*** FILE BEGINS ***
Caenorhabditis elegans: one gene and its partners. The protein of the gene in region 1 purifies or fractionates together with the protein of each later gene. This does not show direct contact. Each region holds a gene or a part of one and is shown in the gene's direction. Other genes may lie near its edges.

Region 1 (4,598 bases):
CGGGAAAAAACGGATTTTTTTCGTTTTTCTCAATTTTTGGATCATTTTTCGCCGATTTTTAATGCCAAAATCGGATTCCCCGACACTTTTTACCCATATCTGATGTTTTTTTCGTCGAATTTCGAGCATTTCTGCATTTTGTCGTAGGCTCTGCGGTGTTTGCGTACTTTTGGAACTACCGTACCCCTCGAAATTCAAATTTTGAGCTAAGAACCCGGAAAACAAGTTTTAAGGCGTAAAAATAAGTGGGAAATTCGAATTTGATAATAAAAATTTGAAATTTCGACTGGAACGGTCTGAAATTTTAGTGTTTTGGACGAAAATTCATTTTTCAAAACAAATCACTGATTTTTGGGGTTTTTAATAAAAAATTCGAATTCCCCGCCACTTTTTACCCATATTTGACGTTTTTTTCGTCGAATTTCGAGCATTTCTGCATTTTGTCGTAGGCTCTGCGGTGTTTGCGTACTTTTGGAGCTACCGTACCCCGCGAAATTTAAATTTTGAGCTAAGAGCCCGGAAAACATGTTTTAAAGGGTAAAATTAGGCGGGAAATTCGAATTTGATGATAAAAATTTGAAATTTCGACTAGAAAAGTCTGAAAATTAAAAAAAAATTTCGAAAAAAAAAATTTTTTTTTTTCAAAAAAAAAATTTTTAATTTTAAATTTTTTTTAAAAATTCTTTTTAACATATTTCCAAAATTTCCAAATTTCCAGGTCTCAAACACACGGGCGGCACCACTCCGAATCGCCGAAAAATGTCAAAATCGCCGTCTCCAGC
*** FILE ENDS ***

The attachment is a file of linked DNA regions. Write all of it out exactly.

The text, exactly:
Caenorhabditis elegans: one gene and its partners. The protein of the gene in region 1 purifies or fractionates together with the protein of each later gene. This does not show direct contact. Each region holds a gene or a part of one and is shown in the gene's direction. Other genes may lie near its edges.

Region 1 (4,598 bases):
CGGGAAAAAACGGATTTTTTTCGTTTTTCTCAATTTTTGGATCATTTTTCGCCGATTTTTAATGCCAAAATCGGATTCCCCGACACTTTTTACCCATATCTGATGTTTTTTTCGTCGAATTTCGAGCATTTCTGCATTTTGTCGTAGGCTCTGCGGTGTTTGCGTACTTTTGGAACTACCGTACCCCTCGAAATTCAAATTTTGAGCTAAGAACCCGGAAAACAAGTTTTAAGGCGTAAAAATAAGTGGGAAATTCGAATTTGATAATAAAAATTTGAAATTTCGACTGGAACGGTCTGAAATTTTAGTGTTTTGGACGAAAATTCATTTTTCAAAACAAATCACTGATTTTTGGGGTTTTTAATAAAAAATTCGAATTCCCCGCCACTTTTTACCCATATTTGACGTTTTTTTCGTCGAATTTCGAGCATTTCTGCATTTTGTCGTAGGCTCTGCGGTGTTTGCGTACTTTTGGAGCTACCGTACCCCGCGAAATTTAAATTTTGAGCTAAGAGCCCGGAAAACATGTTTTAAAGGGTAAAATTAGGCGGGAAATTCGAATTTGATGATAAAAATTTGAAATTTCGACTAGAAAAGTCTGAAAATTAAAAAAAAATTTCGAAAAAAAAAATTTTTTTTTTTCAAAAAAAAAATTTTTAATTTTAAATTTTTTTTAAAAATTCTTTTTAACATATTTCCAAAATTTCCAAATTTCCAGGTCTCAAACACACGGGCGGCACCACTCCGAATCGCCGAAAAATGTCAAAATCGCCGTCTCCAGC